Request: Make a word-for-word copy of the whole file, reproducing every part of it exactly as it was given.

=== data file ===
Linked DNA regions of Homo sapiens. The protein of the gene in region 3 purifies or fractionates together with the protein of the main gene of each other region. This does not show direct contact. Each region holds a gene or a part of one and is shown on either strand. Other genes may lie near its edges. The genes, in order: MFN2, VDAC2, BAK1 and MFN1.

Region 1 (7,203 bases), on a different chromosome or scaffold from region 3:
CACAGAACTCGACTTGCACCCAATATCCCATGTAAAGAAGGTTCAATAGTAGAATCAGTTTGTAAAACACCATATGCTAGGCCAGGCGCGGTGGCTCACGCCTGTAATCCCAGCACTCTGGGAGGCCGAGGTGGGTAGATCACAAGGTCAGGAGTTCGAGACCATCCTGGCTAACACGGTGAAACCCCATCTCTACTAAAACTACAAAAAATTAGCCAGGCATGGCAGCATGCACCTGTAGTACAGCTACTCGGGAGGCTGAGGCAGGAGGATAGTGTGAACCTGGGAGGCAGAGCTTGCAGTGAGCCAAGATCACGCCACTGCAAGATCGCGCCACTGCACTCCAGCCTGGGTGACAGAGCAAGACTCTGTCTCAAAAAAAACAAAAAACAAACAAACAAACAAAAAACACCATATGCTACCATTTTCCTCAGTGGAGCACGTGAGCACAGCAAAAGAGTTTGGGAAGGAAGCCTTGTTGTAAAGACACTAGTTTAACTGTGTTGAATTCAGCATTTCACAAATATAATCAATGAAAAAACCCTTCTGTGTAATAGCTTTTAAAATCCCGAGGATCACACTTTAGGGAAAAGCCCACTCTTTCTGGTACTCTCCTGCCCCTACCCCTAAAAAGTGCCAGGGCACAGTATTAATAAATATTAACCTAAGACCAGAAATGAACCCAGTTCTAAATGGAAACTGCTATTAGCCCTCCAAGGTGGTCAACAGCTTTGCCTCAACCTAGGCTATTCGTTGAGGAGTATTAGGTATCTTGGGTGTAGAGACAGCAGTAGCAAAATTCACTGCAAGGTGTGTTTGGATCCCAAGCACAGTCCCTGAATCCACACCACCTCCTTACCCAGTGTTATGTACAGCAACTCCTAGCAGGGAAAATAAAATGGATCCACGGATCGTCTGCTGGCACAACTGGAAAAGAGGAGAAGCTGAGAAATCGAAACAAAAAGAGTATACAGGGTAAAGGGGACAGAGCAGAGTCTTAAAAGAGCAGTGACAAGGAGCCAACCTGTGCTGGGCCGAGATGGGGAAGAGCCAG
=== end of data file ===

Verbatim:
Linked DNA regions of Homo sapiens. The protein of the gene in region 3 purifies or fractionates together with the protein of the main gene of each other region. This does not show direct contact. Each region holds a gene or a part of one and is shown on either strand. Other genes may lie near its edges. The genes, in order: MFN2, VDAC2, BAK1 and MFN1.

Region 1 (7,203 bases), on a different chromosome or scaffold from region 3:
CACAGAACTCGACTTGCACCCAATATCCCATGTAAAGAAGGTTCAATAGTAGAATCAGTTTGTAAAACACCATATGCTAGGCCAGGCGCGGTGGCTCACGCCTGTAATCCCAGCACTCTGGGAGGCCGAGGTGGGTAGATCACAAGGTCAGGAGTTCGAGACCATCCTGGCTAACACGGTGAAACCCCATCTCTACTAAAACTACAAAAAATTAGCCAGGCATGGCAGCATGCACCTGTAGTACAGCTACTCGGGAGGCTGAGGCAGGAGGATAGTGTGAACCTGGGAGGCAGAGCTTGCAGTGAGCCAAGATCACGCCACTGCAAGATCGCGCCACTGCACTCCAGCCTGGGTGACAGAGCAAGACTCTGTCTCAAAAAAAACAAAAAACAAACAAACAAACAAAAAACACCATATGCTACCATTTTCCTCAGTGGAGCACGTGAGCACAGCAAAAGAGTTTGGGAAGGAAGCCTTGTTGTAAAGACACTAGTTTAACTGTGTTGAATTCAGCATTTCACAAATATAATCAATGAAAAAACCCTTCTGTGTAATAGCTTTTAAAATCCCGAGGATCACACTTTAGGGAAAAGCCCACTCTTTCTGGTACTCTCCTGCCCCTACCCCTAAAAAGTGCCAGGGCACAGTATTAATAAATATTAACCTAAGACCAGAAATGAACCCAGTTCTAAATGGAAACTGCTATTAGCCCTCCAAGGTGGTCAACAGCTTTGCCTCAACCTAGGCTATTCGTTGAGGAGTATTAGGTATCTTGGGTGTAGAGACAGCAGTAGCAAAATTCACTGCAAGGTGTGTTTGGATCCCAAGCACAGTCCCTGAATCCACACCACCTCCTTACCCAGTGTTATGTACAGCAACTCCTAGCAGGGAAAATAAAATGGATCCACGGATCGTCTGCTGGCACAACTGGAAAAGAGGAGAAGCTGAGAAATCGAAACAAAAAGAGTATACAGGGTAAAGGGGACAGAGCAGAGTCTTAAAAGAGCAGTGACAAGGAGCCAACCTGTGCTGGGCCGAGATGGGGAAGAGCCAG